Whatever happened to Brexit? We consider the outlook for UK assets as negotiations grind on; and a brief look at stock splits in relation to efficient markets.
August 25 2020
Quote of the Week:
"Some issuers say they’re borrowing more cheaply with green bonds than regular ones, while investors say they’re not paying more. Both can’t be true."
Brexit Negotiations: Gloom Priced In
Whilst coronavirus has monopolised the public debate, the previous blanket coverage issue in the UK – Brexit – has not gone away. Indeed, we are now approaching the crunch period of the negotiations.
Negotiations between the UK and the EU are scheduled to continue until on 7 September, 2020, but the deadline for extending the transition period passed at the end of June. In our view, the key time for negotiations will be in the autumn, as without a trade agreement, the UK will begin trading with the EU under WTO rules from 1 January, 2021.
Our base case remains that a compromise will be found, allowing a broad trade agreement to be implemented in the new year, with the details at the industry level to be negotiated over the coming years. However, UK assets are currently pricing in a negative outcome from the negotiations: whilst global assets have been hit by the pandemic, the relative valuation of UK stocks has declined compared to US and European indices. Figure 1 shows that on a blended price to-earnings ratio (‘PE’) basis, the FTSE 100 index has recovered less well than the Euro Stoxx 50 or S&P 500 indices – in part due to Brexit fears.
Figure 1. Blended PE Ratios – UK, US and Europe
Source: Bloomberg; as of 21 August 2020.
Coronavirus as a Catalyst for Long-Term Trends
The coronavirus pandemic has accelerated the rate of structural change in many industries and has initiated several more, including:
- Working from home;
- Digital communication;
- Transition to digital retail;
- Increased focus on hygiene;
- Health and wellness;
- Government outsourcing;
- Increased automation;
- Changing demand for physical real estate.
Our view is that these trends will persist for many years, especially as they were already in motion. As we see medical advancements to combat the coronavirus, the market is likely to go through periods when these themes are thought to have matured. This feels reminiscent of the banking sector in 2008/09. Although the Global Financial Crisis has passed, the banks continued to feel the effects of it, both from a political and regulatory perspective for the ensuing decade. This has been reflected in the ongoing underperformance of banking stocks. Indeed, we would not be surprised to see many of these pandemic-related themes persist for years to come.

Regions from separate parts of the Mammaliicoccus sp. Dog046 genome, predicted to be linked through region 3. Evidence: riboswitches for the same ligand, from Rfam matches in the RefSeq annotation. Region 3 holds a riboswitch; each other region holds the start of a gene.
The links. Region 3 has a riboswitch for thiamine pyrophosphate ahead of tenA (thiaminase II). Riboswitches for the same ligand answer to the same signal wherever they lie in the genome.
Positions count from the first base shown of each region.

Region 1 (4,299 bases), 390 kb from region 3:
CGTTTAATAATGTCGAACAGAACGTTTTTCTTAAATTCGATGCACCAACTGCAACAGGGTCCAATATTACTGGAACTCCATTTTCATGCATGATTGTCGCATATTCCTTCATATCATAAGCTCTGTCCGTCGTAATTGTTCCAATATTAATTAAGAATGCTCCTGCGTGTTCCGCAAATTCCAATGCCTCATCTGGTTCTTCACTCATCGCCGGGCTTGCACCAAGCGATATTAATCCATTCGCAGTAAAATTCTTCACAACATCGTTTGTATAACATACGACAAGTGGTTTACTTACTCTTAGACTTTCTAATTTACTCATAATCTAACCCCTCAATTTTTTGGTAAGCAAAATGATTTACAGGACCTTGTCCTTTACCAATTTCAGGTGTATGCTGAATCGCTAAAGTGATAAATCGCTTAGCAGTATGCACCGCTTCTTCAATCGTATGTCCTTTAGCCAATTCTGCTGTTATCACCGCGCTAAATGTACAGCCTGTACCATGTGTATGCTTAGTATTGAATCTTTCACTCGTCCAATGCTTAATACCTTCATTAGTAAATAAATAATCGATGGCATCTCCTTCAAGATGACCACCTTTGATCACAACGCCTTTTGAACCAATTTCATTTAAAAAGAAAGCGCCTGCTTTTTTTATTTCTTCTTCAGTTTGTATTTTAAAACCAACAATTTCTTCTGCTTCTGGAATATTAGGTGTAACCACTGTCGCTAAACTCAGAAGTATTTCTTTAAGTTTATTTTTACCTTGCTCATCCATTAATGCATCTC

Already, the pandemic has also had a significant impact on the supply side of many industries, including:
- Travel and leisure capacity, with numerous airline bankruptcies and significant curtailing of capacity as balance sheets have come under pressure;
- Physical retail space, with significant redundancies announced in the retail and leisure sectors;
- Insurance, with the pandemic likely to put further pressure on underwriting capacity after a period of several years with above-average claims. Rates are already starting to increase to reflect this;
- Government funding for industry, with industries likely to get less support going forward.
These issues will present structural growth opportunities for many companies, in our view. We believe that where capacity and competition is reduced by the pandemic, those companies that possess strong balance sheets and competitive positioning, should be able to prosper. This can be the case even where the industry itself sees the overall profit pool diminish. Low-cost airlines would seem an obvious case in point, where the long-term demand for cheap travel for leisure is unlikely to be significantly diminished by the epidemic, but many of the legacy airlines will be left in a far weaker position.
About That Efficient Markets Hypothesis...
Why do companies split their stock? After all, there is nothing in the efficient markets hypothesis which suggests that there is any benefit to a stock split. When splits occur, investors are simply issued new shares in ratio to their previous holdings, which means that splits have no fundamental impact on company valuations – the original market cap is simply distributed across a larger number of shares.
Two recent US stock splits indicate why companies bother to try and reduce the price of their stock. Figure 2 shows how both stocks surged higher in the period following the stock split, off the back of increased retail trading volumes. This, in our view, is the main attraction: by making individual shares appear more affordable to retail investors, companies can actually increase the price of their stock. Many retail investors buying stocks which seem cheap in nominal terms, rather than as a multiple of company earnings - reducing the headline stock price can actually encourage a stronger bid from retail traders.
Ultimately, there is no reason why stocks should re-rate after meaningless corporate actions. But the increasing importance of the retail investor in equity markets is an indication that they will continue to do so for the foreseeable future.
Figure 2. Price After Stock Splits – Two US Tech Firms
Bloomberg; as of 20 August 2020.
With contribution from: Charles Long (Man GLG, Portfolio Manager), Nick Judge (Man GLG, Portfolio Manager) and Ed Cole (Man GLG, Managing Director – Equities).